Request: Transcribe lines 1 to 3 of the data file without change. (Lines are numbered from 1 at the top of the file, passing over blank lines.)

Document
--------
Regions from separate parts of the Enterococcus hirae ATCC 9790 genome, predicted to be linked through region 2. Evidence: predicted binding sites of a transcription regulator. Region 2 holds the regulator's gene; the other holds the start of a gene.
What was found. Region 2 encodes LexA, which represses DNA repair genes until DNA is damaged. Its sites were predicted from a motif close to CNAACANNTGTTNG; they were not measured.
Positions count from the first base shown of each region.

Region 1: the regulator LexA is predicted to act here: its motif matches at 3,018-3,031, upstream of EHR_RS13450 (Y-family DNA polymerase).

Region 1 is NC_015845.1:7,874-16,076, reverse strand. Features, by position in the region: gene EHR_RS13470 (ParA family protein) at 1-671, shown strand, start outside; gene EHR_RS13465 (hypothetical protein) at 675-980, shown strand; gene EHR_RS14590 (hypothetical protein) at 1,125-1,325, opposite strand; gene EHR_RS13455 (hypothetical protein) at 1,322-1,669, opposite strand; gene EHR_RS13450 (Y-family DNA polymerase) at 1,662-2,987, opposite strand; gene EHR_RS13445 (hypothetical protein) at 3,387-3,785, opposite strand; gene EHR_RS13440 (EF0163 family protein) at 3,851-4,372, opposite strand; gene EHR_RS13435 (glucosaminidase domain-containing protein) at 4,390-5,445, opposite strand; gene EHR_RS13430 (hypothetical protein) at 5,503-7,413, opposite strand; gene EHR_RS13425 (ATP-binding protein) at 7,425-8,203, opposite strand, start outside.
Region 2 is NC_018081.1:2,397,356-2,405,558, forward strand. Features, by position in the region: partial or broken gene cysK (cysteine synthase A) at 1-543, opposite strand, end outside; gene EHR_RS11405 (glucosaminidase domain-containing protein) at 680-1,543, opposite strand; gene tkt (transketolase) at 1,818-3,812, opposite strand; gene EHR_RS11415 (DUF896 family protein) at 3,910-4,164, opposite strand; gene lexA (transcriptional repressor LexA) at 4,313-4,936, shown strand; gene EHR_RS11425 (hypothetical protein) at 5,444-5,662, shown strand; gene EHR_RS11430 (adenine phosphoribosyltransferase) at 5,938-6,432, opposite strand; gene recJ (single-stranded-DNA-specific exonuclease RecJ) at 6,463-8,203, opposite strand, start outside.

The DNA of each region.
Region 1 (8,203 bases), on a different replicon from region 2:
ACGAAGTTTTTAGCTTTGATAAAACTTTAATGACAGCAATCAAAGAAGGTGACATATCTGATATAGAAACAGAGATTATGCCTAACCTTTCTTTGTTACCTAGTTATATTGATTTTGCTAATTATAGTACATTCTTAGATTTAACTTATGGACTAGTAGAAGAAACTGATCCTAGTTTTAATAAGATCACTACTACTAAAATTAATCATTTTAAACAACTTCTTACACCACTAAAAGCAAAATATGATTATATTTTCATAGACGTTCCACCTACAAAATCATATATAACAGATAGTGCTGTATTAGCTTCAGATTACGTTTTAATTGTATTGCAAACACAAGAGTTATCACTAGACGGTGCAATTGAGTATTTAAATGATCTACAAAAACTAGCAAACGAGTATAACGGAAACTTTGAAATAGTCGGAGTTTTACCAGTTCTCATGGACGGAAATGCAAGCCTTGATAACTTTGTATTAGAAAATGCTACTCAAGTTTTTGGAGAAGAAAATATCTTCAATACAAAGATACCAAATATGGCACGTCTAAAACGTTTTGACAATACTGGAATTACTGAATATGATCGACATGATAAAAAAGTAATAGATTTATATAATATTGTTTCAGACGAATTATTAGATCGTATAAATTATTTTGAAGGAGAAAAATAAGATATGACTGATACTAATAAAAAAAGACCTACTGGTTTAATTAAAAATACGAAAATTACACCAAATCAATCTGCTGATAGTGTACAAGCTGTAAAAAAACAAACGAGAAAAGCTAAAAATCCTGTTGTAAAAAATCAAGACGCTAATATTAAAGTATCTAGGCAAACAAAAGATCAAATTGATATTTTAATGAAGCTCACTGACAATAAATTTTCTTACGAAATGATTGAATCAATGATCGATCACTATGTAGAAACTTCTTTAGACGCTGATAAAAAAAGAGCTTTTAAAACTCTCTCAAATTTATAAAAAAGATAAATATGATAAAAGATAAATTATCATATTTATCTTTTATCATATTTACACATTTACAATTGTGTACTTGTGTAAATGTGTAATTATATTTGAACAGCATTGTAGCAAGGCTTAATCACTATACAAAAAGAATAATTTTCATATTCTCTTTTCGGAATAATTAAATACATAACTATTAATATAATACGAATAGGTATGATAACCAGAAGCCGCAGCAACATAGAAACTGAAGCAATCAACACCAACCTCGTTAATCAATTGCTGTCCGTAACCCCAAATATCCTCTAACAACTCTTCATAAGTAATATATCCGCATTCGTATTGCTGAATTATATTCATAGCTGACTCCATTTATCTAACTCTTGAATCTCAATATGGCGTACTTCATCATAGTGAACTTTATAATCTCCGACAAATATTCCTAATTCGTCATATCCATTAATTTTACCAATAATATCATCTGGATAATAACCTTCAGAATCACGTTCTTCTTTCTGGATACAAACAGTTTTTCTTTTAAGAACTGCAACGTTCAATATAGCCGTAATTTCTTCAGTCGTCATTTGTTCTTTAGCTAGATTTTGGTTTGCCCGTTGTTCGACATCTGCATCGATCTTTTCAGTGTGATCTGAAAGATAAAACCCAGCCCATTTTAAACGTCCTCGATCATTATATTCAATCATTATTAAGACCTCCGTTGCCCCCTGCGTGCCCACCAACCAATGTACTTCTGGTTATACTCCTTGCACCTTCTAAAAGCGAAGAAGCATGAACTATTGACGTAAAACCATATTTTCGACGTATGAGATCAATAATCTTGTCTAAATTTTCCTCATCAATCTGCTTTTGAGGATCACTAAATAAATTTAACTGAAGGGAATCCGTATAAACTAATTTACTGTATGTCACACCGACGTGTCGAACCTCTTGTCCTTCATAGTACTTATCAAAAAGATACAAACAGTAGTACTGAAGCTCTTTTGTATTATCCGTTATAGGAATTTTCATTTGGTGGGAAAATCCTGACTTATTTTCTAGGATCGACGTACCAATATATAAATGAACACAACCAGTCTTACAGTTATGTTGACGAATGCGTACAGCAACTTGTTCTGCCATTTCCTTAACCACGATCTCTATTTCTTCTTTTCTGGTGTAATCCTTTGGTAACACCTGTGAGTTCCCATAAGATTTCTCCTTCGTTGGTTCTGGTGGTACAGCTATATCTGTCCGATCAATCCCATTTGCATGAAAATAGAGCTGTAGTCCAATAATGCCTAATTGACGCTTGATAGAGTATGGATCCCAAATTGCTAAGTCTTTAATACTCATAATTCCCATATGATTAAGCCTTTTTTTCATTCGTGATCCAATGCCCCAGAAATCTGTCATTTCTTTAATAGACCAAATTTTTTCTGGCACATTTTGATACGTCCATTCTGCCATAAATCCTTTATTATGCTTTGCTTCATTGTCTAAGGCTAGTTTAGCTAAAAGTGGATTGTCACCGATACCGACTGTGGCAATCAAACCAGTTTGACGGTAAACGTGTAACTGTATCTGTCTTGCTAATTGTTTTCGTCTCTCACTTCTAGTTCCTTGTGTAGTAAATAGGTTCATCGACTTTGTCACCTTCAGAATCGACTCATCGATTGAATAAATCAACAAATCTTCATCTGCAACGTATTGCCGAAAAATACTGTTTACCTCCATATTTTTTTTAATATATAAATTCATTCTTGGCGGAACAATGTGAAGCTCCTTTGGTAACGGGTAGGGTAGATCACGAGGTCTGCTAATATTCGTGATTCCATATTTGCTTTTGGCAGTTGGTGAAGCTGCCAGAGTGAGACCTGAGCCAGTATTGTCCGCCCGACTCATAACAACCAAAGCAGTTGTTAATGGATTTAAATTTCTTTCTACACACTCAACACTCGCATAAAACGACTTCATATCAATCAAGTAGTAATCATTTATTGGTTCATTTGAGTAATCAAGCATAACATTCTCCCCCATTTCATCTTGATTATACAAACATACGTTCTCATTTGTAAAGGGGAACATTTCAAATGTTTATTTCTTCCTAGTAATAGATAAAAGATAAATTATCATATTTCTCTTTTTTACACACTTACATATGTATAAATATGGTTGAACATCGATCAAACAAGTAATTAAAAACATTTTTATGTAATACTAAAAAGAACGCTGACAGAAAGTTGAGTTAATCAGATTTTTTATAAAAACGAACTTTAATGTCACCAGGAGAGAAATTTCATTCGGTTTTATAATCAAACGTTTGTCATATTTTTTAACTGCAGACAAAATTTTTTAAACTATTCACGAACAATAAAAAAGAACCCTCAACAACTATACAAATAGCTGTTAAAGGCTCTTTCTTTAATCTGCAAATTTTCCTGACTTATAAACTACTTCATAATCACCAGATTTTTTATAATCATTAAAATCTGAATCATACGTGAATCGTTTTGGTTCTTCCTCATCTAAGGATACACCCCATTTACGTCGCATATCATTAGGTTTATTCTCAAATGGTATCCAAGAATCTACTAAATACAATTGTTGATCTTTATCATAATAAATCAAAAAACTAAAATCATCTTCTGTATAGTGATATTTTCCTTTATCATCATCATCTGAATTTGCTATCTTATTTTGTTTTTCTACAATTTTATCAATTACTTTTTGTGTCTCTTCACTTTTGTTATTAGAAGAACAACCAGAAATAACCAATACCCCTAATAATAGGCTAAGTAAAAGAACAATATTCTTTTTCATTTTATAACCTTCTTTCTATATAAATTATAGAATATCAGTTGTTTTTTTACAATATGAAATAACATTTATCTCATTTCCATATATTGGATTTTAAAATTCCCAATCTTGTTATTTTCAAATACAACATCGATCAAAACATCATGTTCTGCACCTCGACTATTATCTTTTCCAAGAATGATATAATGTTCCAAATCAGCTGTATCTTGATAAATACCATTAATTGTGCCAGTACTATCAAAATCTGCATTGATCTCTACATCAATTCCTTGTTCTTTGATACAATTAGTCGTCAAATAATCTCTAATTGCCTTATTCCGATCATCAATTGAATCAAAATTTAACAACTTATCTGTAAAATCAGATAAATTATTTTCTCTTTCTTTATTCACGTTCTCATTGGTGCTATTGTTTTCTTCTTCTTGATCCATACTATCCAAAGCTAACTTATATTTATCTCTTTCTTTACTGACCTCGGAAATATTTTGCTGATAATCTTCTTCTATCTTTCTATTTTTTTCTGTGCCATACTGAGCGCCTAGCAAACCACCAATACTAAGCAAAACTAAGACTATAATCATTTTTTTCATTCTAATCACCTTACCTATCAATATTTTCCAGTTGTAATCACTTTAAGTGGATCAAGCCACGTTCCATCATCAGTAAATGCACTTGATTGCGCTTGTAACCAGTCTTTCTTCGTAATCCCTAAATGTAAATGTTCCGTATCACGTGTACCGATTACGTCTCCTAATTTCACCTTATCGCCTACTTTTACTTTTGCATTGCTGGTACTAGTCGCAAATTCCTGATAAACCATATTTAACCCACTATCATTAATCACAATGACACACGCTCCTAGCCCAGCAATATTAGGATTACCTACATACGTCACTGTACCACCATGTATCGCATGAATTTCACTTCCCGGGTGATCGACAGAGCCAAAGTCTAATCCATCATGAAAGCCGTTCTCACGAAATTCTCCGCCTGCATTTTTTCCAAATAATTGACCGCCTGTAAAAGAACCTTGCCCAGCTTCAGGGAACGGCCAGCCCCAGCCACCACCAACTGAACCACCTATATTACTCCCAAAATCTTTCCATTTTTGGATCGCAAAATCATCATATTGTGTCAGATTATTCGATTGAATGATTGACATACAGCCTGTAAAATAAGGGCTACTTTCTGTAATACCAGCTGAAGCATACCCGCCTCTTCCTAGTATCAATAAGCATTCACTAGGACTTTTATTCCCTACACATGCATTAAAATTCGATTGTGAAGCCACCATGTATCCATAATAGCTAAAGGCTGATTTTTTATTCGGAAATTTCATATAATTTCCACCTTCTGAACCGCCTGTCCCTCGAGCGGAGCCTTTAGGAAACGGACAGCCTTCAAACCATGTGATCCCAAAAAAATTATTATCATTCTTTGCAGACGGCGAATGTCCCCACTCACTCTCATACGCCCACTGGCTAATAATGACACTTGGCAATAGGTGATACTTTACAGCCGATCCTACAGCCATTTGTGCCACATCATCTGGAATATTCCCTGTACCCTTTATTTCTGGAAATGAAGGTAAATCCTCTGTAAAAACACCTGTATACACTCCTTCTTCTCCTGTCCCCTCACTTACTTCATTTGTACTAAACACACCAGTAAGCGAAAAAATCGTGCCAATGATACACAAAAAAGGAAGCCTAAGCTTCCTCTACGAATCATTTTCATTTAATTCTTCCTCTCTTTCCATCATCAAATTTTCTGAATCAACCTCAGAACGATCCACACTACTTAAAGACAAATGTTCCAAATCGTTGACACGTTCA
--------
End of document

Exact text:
Regions from separate parts of the Enterococcus hirae ATCC 9790 genome, predicted to be linked through region 2. Evidence: predicted binding sites of a transcription regulator. Region 2 holds the regulator's gene; the other holds the start of a gene.
What was found. Region 2 encodes LexA, which represses DNA repair genes until DNA is damaged. Its sites were predicted from a motif close to CNAACANNTGTTNG; they were not measured.
Positions count from the first base shown of each region.